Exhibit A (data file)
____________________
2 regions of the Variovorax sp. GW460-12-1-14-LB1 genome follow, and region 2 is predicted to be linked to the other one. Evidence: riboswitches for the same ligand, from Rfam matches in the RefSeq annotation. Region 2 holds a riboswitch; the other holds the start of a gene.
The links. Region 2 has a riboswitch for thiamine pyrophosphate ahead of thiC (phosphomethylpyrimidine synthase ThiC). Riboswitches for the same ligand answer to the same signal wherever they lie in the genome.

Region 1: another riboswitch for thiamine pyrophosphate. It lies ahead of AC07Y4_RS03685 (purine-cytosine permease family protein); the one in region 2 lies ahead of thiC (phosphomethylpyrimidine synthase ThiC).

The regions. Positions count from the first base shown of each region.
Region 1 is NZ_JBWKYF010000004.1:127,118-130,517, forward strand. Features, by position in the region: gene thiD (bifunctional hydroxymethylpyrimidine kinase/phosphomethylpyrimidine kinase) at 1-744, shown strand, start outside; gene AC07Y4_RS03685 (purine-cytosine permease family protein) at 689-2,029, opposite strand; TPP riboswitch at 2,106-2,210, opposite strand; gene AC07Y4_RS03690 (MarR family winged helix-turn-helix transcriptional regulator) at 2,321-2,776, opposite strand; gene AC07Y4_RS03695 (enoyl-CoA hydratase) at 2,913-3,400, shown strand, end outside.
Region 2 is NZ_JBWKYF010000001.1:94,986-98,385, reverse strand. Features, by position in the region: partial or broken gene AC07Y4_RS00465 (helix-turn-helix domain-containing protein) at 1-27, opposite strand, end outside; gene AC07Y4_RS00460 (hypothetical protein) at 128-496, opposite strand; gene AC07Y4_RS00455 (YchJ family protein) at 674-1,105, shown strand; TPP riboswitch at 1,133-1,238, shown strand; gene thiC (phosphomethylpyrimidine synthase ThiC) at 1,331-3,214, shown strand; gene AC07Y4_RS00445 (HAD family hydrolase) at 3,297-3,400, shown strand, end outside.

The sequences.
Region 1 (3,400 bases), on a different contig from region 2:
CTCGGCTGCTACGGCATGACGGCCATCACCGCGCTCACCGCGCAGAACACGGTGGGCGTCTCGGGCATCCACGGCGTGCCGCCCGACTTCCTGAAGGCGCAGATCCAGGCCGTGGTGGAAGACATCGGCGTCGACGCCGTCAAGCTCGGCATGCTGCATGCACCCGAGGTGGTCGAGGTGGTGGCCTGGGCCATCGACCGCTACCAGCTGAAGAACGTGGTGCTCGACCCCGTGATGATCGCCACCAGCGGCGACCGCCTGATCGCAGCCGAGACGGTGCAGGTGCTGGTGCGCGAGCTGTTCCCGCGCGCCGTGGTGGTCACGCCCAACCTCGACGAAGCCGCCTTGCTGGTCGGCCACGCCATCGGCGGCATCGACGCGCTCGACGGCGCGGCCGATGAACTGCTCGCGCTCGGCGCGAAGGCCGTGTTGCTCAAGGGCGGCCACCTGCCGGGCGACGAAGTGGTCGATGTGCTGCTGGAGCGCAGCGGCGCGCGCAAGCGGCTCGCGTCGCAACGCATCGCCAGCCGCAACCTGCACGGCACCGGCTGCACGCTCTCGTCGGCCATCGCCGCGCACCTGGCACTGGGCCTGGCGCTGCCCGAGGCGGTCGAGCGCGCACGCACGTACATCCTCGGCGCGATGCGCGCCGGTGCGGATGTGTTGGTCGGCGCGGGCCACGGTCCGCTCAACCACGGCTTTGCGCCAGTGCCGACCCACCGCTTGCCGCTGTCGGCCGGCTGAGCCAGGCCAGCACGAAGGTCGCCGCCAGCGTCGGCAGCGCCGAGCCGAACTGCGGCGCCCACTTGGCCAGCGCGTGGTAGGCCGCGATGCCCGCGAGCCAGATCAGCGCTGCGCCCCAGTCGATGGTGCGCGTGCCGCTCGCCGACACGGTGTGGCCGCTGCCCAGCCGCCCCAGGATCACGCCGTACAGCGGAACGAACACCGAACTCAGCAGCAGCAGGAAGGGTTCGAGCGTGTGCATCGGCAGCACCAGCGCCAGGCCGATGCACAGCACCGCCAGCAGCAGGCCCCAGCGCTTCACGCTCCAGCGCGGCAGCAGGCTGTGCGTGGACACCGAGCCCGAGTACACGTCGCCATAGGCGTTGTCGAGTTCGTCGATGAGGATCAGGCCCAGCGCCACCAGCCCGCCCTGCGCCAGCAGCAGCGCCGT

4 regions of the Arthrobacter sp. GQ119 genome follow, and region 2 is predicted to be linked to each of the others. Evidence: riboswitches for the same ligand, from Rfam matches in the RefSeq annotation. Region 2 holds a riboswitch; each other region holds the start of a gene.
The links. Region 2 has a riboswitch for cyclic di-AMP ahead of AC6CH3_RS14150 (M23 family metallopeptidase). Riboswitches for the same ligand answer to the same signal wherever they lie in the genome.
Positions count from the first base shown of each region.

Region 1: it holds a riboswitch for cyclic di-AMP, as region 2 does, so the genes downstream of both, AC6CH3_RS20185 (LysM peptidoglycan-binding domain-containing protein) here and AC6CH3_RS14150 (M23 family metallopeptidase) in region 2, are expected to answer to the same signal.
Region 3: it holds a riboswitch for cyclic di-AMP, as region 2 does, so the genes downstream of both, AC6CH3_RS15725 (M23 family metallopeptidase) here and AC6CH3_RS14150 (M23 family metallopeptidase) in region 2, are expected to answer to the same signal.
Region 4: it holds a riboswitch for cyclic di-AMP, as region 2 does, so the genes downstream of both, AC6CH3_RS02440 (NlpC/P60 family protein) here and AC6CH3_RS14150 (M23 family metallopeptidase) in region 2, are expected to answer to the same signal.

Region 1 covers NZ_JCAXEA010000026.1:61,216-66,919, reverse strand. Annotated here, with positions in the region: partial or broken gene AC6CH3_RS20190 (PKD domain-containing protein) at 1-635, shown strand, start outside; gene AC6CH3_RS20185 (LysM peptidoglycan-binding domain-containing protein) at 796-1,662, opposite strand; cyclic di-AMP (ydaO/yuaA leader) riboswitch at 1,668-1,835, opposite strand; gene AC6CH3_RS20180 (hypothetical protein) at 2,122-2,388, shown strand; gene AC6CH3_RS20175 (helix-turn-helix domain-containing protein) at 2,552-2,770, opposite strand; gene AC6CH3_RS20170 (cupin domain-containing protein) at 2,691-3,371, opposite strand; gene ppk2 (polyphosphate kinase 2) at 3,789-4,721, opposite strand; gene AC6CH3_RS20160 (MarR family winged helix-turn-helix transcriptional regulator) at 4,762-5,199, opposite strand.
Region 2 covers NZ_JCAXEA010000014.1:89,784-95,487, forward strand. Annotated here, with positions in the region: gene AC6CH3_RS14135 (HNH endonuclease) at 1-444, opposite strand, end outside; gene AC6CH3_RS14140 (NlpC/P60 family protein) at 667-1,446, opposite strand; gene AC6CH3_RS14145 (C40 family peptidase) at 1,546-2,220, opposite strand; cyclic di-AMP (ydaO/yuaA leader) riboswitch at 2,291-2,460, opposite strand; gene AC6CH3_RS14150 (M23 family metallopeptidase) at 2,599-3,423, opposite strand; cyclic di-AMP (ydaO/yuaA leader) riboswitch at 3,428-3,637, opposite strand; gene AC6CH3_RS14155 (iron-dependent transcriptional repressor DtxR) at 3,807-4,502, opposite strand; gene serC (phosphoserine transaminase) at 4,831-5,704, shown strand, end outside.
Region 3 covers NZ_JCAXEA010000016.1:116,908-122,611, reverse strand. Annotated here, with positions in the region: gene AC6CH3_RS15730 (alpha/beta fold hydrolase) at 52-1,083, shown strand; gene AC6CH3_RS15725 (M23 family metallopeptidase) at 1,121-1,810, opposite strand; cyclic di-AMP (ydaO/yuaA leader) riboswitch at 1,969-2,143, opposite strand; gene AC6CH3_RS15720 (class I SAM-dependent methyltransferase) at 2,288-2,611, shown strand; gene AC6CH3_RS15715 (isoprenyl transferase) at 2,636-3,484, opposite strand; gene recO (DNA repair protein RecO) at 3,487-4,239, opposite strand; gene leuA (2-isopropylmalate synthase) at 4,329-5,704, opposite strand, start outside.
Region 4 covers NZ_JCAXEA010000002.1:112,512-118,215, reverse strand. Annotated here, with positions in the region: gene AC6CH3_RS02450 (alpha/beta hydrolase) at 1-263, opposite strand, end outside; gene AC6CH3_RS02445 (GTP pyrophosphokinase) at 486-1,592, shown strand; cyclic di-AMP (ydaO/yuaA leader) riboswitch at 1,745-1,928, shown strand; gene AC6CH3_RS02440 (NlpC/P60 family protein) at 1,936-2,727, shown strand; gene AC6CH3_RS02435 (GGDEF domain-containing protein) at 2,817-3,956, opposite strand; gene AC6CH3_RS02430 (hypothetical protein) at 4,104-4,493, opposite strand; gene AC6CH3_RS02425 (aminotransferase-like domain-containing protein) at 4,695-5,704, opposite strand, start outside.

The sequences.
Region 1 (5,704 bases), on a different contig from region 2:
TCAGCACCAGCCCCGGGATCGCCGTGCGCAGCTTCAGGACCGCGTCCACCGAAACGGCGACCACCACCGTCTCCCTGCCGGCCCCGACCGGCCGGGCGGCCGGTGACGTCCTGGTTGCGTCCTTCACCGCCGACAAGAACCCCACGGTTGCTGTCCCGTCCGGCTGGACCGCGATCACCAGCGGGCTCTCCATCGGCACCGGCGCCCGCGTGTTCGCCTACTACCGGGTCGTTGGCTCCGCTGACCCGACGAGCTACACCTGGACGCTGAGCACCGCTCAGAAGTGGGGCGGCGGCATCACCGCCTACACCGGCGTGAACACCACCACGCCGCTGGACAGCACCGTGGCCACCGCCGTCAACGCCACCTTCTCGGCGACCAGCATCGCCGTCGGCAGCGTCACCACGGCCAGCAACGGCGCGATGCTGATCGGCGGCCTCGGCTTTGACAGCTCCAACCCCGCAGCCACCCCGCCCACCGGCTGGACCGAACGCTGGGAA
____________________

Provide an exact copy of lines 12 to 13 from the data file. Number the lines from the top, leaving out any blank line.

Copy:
Positions count from the first base shown of each region.

Region 1: it holds a riboswitch for cyclic di-AMP, as region 2 does, so the genes downstream of both, AC6CH3_RS20185 (LysM peptidoglycan-binding domain-containing protein) here and AC6CH3_RS14150 (M23 family metallopeptidase) in region 2, are expected to answer to the same signal.